Are You Choosing the Right Builder?

 

You’ve gotten your mortgage financing all lined up.  You have a list of all of your ‘would love to haves’ and have settled on a particular area or location in your preferred city.  You’ve established a relationship with your real estate agent and you are ready to jump out there and look for your dream home!  New construction is foremost on your list and you have plenty to choose from in the Hampton Roads area.

It seems like new homes abound and everyone is building!  Most of them have great floor plans, lovely kitchens, spacious closets, sumptuous bathrooms, beautiful floors and many amenities.  You can even customize to an extent and make your own color selections in many cases.  My oh my!  How to choose??

There are several things you can do to help protect yourself.  You definitely want to research as much as you can before making one of the biggest purchases of your life.  Just about anyone these days can quickly build a flashy website and get lots of friends, family and employees to rate them highly on sites like Facebook, Google and Yelp.  Therefore, it’s imperative that you delve into other avenues while researching the builder.  Some of the things you need to examine are the quality of work, reputation, membership in the local builders’ association, warranties offered, timelines and communication.  Also consider the longevity of the builder—are you working with someone who has experience or is this their first construction project?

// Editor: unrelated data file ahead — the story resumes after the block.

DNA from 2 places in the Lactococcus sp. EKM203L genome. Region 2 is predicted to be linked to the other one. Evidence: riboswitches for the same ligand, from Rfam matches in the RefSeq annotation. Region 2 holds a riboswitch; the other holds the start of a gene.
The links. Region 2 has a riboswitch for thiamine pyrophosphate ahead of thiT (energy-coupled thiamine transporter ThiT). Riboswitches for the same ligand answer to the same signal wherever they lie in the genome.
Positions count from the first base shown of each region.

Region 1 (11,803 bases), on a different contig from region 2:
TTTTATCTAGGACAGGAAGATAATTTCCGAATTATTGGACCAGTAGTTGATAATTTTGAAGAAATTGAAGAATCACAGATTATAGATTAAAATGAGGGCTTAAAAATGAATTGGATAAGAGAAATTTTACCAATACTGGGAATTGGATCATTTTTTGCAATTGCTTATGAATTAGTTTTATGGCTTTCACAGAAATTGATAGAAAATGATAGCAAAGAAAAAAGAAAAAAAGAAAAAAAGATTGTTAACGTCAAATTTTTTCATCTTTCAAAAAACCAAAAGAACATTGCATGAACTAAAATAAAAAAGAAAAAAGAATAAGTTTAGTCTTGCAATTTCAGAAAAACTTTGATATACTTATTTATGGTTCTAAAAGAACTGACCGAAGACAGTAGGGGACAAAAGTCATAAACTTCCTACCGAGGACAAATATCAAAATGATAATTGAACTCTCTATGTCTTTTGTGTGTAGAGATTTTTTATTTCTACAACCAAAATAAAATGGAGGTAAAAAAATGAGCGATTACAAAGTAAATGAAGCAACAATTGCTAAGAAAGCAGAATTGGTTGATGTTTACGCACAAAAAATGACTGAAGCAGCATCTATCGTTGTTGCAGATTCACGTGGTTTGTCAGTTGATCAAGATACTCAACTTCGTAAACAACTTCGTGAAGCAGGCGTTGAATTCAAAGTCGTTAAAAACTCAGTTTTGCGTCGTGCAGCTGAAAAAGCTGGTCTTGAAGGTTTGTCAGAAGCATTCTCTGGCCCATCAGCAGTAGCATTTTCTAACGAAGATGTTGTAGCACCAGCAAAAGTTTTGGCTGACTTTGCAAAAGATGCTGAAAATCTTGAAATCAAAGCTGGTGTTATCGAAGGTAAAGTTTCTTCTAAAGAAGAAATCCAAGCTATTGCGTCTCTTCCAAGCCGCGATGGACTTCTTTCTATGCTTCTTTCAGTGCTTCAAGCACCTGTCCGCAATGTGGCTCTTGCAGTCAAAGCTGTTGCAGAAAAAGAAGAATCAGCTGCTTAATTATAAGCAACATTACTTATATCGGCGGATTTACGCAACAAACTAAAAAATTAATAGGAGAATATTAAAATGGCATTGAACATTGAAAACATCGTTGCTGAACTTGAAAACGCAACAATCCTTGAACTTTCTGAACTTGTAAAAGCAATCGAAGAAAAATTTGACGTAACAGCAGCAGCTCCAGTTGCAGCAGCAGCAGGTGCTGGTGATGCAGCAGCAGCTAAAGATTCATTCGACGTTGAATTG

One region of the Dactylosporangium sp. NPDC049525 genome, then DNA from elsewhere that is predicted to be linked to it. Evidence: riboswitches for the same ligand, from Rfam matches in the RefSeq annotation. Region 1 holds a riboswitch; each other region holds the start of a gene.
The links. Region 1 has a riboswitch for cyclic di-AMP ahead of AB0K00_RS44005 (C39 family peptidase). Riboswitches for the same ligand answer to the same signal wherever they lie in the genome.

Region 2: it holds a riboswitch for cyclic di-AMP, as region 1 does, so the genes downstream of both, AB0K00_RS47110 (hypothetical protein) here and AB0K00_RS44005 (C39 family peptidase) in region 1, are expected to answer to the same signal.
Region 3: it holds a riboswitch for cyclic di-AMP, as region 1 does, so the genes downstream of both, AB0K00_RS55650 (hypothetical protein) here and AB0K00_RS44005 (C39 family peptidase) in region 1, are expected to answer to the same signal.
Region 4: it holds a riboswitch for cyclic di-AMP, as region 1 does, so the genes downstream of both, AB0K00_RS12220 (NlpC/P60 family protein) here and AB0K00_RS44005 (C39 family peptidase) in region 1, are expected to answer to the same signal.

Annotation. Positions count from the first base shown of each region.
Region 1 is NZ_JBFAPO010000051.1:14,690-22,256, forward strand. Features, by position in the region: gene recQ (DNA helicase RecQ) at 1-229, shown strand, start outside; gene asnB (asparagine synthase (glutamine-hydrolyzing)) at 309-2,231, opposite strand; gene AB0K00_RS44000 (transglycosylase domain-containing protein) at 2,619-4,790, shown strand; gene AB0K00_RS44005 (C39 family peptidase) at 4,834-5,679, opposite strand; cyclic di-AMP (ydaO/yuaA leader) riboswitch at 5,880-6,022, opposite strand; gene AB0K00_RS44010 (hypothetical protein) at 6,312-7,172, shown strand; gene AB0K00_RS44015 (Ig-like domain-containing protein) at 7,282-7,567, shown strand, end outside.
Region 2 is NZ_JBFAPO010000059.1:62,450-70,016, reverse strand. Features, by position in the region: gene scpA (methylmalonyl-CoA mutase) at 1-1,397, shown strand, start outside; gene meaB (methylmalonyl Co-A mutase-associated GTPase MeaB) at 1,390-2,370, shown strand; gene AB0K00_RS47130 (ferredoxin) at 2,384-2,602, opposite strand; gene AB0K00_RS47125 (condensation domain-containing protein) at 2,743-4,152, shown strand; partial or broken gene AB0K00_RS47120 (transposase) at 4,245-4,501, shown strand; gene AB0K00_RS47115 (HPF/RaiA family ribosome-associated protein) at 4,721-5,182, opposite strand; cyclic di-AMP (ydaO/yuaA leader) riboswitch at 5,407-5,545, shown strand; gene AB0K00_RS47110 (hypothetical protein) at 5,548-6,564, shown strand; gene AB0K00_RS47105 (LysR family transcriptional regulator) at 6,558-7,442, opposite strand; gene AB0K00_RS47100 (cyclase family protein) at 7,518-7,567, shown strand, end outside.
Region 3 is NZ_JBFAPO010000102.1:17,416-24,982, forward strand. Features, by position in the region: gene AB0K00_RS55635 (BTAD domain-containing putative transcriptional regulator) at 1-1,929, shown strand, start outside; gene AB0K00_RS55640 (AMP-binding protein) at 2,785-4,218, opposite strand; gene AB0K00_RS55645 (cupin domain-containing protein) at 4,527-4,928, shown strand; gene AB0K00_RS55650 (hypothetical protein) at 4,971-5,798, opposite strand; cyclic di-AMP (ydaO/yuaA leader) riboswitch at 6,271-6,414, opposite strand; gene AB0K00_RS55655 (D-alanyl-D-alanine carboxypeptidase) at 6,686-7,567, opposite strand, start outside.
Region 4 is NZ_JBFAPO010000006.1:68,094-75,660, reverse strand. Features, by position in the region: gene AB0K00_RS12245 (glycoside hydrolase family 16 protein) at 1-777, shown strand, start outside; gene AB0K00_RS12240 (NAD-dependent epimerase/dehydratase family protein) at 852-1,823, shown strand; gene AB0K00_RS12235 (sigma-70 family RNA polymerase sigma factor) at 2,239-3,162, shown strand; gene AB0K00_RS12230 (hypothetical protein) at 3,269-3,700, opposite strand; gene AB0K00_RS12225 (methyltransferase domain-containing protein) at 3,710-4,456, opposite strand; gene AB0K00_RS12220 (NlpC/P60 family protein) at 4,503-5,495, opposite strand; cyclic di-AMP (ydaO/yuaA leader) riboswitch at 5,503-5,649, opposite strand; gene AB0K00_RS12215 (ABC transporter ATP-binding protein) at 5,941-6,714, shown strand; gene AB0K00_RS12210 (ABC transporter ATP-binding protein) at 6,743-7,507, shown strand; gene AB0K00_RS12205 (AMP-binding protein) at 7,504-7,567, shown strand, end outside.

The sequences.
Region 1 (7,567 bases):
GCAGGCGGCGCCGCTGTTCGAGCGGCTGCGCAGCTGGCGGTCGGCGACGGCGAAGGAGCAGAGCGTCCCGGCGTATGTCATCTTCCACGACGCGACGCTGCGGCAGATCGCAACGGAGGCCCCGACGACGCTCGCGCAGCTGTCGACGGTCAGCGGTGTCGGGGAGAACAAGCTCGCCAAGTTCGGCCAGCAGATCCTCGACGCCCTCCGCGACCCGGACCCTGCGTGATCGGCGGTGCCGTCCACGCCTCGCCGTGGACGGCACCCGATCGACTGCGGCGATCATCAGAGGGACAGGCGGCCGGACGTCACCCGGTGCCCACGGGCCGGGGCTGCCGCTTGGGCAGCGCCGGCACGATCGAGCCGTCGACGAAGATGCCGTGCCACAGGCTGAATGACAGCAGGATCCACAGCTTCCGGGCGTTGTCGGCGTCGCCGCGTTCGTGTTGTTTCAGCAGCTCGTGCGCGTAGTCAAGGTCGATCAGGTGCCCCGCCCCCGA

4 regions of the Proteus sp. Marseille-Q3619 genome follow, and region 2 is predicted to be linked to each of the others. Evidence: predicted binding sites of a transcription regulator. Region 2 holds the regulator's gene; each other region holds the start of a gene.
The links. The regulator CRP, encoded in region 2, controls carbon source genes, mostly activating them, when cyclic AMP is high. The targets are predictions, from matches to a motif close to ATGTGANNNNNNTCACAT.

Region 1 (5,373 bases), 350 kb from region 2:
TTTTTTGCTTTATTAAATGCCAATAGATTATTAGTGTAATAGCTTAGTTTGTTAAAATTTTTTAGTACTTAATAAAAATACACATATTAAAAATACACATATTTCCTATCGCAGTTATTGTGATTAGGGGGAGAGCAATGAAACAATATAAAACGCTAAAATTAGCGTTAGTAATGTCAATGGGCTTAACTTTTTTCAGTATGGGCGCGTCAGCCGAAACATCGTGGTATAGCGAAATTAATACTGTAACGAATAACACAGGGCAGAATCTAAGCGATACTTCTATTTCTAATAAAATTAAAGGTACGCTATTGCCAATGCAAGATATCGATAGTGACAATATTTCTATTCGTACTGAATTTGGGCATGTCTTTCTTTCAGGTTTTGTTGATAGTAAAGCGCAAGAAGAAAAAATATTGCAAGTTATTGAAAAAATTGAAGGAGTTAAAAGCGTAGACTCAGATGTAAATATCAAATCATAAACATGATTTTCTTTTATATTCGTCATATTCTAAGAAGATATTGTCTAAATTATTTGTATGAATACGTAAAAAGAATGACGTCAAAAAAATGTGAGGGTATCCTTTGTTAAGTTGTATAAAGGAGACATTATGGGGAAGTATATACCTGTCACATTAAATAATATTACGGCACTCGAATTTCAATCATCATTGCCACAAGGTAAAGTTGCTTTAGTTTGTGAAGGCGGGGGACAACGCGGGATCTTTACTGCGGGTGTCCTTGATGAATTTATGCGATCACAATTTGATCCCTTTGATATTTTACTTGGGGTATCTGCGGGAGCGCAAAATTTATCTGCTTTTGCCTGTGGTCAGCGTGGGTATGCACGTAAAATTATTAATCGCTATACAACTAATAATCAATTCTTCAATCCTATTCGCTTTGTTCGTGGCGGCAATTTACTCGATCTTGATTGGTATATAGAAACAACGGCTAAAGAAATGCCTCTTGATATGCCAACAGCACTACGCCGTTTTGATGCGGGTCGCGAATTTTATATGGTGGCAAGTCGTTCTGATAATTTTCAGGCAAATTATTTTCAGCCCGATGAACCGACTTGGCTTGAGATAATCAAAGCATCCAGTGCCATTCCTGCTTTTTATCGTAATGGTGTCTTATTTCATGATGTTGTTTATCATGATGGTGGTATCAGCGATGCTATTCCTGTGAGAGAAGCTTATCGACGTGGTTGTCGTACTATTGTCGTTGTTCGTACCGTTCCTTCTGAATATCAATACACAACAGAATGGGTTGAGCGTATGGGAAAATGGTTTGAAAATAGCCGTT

Researching the builder

There are several websites you can visit to determine if you are working with a reputable builder.  The Virginia Department of Professional and Occupational Regulation offers a website that allows you to look up the builder to make sure they are properly licensed and to check for previous complaints.  You can also see when they were issued a license and when it expires. 

You will also want to find out if the builder is actually doing the building.  Most builders manage the building project from beginning to end working directly with the subcontractors throughout the completion of framing, plumbing, electrical, roofing, etc. 

Some builders are more like marketing companies.  They don’t manage the project—they hire out the job to another building contractor.  This contractor is actually the one building your new house.  “You generally see issues with quality and accountability in situations like this”, says Joe Hanley with Classic Design Builders in Virginia Beach. 

This can cause a lot of anxiety should there be problems with your new home.  Who is going to step up and take responsibility?   Who do you turn to if there is a problem with the house after closing--the ‘builder’ or the building contractor who actually built the home?  If the contractor has no liability, they may be more likely to rush through the job thereby compromising quality.  This can happen when the ‘builder’ is focused mostly on marketing and not handling the building projects internally.